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Milton in Holland

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bf brotherhood, and so ordered as may best promote the ends of edification and mutual communion of Saints. Discipline ought to be maintainëd in a church,1 but every church, however small its numbers, is to be considered as in itself an integral and perfect church, so far as regards its religious rights; nor has it any superior on earth, whether individual, or assembly, or convention, to whom it can be lawfully required to render submission.2 It is advisable that particular churches should communicate with each other and coopera te for purposes connected with the general welfare.

Thus Milton makes himself the advocate of Independentism, against which the Dutch Reformed Churches f ought so strenuously, especially after the rise of Labadism.

The De Doctrina Christiana shows Milton to have been an extreme case of Protestantism. He is neither Calvinist, nor Arminian, nor Baptist, indeed, it is impossible to group him under any of the sects. From a human point of view we may say that he failed in his bold, but sinceré, attempt to interpret the whole Bible afresh. His doctrine is a strange conglomeration of various creeds. It is a system bristling with heresies both in religion and ethics, from whatever side it is approached. 3 For Milton himself this implied a terrible loneliness; for his fame it was a great drawback, as he made not the slightest attempt to formulate the belief of Christians generally, or even of a group of Christians.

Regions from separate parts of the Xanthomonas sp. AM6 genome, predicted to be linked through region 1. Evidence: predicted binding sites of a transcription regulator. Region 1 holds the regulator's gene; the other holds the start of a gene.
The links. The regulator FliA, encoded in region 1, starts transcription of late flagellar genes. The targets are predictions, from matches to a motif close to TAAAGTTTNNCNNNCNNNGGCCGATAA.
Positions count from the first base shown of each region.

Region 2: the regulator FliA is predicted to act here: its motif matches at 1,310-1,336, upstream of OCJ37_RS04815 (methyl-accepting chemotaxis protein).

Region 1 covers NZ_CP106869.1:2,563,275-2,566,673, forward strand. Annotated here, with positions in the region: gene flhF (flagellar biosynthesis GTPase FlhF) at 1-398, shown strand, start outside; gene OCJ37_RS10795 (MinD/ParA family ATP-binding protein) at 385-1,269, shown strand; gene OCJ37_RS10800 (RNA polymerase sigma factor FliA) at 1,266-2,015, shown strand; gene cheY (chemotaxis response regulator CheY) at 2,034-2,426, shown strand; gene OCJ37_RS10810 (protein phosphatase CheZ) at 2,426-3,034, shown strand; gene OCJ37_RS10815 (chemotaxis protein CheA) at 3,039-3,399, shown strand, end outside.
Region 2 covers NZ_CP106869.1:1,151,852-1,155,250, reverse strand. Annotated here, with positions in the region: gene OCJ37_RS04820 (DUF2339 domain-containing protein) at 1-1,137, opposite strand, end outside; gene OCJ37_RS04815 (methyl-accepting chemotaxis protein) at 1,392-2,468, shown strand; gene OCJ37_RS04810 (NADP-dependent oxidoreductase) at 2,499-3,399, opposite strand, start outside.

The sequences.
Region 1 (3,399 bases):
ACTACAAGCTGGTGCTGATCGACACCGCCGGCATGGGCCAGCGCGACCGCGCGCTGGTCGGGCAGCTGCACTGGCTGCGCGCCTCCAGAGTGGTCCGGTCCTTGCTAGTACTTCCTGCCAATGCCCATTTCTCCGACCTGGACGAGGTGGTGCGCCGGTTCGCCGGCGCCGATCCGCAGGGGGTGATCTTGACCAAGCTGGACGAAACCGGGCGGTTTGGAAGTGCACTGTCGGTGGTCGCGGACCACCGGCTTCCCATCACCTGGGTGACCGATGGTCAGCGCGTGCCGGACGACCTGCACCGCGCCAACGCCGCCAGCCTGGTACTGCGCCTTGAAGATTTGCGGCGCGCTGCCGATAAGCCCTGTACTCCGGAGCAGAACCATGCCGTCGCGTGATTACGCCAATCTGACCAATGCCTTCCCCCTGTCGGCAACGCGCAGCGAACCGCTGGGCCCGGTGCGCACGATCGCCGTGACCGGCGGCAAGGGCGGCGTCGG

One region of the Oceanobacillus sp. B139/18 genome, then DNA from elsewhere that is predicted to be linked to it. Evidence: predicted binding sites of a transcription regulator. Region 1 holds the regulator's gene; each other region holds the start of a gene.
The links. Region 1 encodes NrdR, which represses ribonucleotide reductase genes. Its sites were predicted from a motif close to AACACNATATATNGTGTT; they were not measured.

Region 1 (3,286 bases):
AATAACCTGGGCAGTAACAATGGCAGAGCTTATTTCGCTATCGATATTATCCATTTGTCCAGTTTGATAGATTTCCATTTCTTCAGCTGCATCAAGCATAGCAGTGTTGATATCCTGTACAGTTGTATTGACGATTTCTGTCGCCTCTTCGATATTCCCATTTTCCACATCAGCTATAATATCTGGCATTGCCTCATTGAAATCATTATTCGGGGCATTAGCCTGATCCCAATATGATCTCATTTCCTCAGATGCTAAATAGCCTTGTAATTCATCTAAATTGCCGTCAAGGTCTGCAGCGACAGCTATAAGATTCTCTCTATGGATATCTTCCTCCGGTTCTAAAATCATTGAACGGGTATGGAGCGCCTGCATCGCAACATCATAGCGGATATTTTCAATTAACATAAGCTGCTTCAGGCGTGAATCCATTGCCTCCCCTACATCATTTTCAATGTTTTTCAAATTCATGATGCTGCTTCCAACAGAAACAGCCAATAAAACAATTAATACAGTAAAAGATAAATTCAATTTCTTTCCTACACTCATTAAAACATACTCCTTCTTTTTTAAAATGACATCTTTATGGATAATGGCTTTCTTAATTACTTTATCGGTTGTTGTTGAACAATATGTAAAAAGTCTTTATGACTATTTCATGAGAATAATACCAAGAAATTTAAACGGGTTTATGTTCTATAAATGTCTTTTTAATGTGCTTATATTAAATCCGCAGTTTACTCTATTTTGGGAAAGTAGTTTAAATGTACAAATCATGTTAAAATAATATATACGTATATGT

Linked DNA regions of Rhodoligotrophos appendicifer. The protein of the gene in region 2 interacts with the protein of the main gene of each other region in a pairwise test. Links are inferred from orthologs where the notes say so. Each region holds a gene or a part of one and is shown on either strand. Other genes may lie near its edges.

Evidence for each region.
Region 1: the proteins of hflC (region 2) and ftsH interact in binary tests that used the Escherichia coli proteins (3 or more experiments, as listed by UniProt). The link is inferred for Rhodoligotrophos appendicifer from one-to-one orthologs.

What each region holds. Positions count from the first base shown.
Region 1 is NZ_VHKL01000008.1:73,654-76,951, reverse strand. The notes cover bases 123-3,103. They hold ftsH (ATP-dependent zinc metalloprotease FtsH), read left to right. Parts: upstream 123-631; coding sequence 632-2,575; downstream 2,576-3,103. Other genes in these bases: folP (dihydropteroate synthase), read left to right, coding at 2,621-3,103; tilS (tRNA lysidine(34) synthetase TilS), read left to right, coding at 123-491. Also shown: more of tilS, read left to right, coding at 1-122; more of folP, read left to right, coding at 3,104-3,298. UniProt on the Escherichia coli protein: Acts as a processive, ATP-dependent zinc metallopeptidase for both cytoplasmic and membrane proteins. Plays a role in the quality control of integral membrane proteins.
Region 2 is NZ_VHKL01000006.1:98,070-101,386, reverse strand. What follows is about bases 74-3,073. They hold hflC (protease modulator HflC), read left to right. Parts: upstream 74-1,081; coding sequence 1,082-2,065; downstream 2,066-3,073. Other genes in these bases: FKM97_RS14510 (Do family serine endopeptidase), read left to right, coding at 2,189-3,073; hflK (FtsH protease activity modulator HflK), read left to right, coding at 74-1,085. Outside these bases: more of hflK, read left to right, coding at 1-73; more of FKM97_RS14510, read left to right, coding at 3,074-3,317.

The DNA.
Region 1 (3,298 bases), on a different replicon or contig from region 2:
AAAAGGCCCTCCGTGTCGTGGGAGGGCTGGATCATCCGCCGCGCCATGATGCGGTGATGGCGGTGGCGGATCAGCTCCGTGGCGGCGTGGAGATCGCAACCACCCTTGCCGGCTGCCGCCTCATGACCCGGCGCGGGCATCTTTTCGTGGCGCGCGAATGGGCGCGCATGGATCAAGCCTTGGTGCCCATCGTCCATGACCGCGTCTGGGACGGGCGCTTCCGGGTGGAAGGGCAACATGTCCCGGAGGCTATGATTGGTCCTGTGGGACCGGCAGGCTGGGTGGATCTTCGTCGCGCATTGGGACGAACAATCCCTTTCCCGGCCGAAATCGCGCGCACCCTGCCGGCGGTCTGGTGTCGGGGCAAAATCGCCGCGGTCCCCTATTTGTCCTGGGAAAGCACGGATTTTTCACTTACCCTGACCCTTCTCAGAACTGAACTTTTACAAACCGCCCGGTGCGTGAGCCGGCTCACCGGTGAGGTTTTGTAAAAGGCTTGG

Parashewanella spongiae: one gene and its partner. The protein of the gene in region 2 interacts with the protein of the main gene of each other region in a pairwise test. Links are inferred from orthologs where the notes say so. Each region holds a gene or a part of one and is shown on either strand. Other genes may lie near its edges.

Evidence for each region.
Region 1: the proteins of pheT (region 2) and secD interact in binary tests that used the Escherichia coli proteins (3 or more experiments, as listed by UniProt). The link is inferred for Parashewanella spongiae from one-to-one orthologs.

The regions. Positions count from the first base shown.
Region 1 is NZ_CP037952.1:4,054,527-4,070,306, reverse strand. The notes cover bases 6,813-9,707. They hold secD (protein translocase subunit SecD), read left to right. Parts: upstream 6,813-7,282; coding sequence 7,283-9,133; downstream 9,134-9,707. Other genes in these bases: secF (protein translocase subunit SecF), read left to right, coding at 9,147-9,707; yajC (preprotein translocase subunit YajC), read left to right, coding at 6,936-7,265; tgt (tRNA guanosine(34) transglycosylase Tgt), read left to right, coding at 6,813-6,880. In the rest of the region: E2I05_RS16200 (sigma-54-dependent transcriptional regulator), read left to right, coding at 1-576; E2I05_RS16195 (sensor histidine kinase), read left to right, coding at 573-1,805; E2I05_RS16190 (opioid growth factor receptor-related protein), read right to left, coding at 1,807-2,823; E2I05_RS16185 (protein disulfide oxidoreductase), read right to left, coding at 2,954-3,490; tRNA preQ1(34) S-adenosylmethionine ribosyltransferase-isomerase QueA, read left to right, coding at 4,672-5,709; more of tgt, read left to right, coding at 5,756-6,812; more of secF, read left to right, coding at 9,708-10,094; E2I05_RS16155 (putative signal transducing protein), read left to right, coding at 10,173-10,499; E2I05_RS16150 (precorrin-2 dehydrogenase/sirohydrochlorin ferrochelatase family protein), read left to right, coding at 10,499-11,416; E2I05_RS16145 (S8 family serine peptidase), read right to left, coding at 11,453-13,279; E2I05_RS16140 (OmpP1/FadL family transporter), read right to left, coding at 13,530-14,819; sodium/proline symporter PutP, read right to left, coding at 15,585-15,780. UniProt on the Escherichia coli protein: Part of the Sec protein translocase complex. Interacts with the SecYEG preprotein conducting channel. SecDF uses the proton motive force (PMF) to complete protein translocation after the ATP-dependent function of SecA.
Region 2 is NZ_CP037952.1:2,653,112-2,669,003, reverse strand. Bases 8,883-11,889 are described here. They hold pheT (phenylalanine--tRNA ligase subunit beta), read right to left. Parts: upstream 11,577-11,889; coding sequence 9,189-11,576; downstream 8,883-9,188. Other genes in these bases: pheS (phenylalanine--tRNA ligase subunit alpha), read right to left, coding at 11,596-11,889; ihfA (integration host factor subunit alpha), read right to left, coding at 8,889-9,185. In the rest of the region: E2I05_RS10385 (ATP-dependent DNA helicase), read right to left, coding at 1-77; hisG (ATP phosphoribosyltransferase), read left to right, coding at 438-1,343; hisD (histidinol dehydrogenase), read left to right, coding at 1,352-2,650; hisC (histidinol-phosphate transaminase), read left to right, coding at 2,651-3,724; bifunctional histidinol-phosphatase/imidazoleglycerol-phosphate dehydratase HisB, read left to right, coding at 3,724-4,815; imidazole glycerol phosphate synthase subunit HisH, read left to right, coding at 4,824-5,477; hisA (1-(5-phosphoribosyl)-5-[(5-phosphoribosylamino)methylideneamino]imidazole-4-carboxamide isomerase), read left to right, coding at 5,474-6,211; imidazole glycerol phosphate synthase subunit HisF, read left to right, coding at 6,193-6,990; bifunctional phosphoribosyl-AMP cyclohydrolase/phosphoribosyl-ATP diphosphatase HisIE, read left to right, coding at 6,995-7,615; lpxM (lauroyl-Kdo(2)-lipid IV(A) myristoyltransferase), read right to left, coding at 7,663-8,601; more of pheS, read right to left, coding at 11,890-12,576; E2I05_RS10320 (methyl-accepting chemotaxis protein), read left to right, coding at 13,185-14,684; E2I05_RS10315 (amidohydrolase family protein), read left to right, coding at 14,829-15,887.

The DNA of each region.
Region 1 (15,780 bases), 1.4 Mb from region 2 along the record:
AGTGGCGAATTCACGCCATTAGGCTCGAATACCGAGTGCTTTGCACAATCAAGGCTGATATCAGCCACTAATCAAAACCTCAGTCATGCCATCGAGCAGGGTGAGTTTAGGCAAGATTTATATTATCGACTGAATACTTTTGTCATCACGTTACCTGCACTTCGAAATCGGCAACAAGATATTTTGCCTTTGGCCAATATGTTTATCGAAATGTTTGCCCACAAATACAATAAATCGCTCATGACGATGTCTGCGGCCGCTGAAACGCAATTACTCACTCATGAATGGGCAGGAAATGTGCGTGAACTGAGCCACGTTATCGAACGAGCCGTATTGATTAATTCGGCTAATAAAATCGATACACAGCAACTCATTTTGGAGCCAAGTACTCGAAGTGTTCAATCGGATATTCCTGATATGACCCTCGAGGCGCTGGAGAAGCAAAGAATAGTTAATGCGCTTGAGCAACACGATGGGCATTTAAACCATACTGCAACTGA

After what was been said of the De Doctrina Christiana, we may bè brief about the religious character of Paradise Lost. Milton believed his picture of the Creation to be literally true. Heaven and Heil were real to him. God the Father and His Son, the angels, Satan, the f allen angels, Adam and Eve, were real persons. The fall of man was historically true and of the utmost importance to mankind generally and to him personally. He embodied artistically in this work a philosophy of life, which enabled him to become -reconciled to earthly life and gave him courage to face eternity. He did not hide his real view under the cloak of Christian symbols, but he sincerely believed in the reality of these symbols. If ever a book might be called "the precious life-blood of a master-spirit", 4 it is Paradise Lost.

This religious character of the poem is the chief objection of the

1 Bonn, IV, p. 461, 468 — 8 ib. p. 463 — 8 Cf. his ideas about the creation, death, man's soul, marriage, falsehood — 4 Areopagitica, Bohn, op. cit. II, p. 55.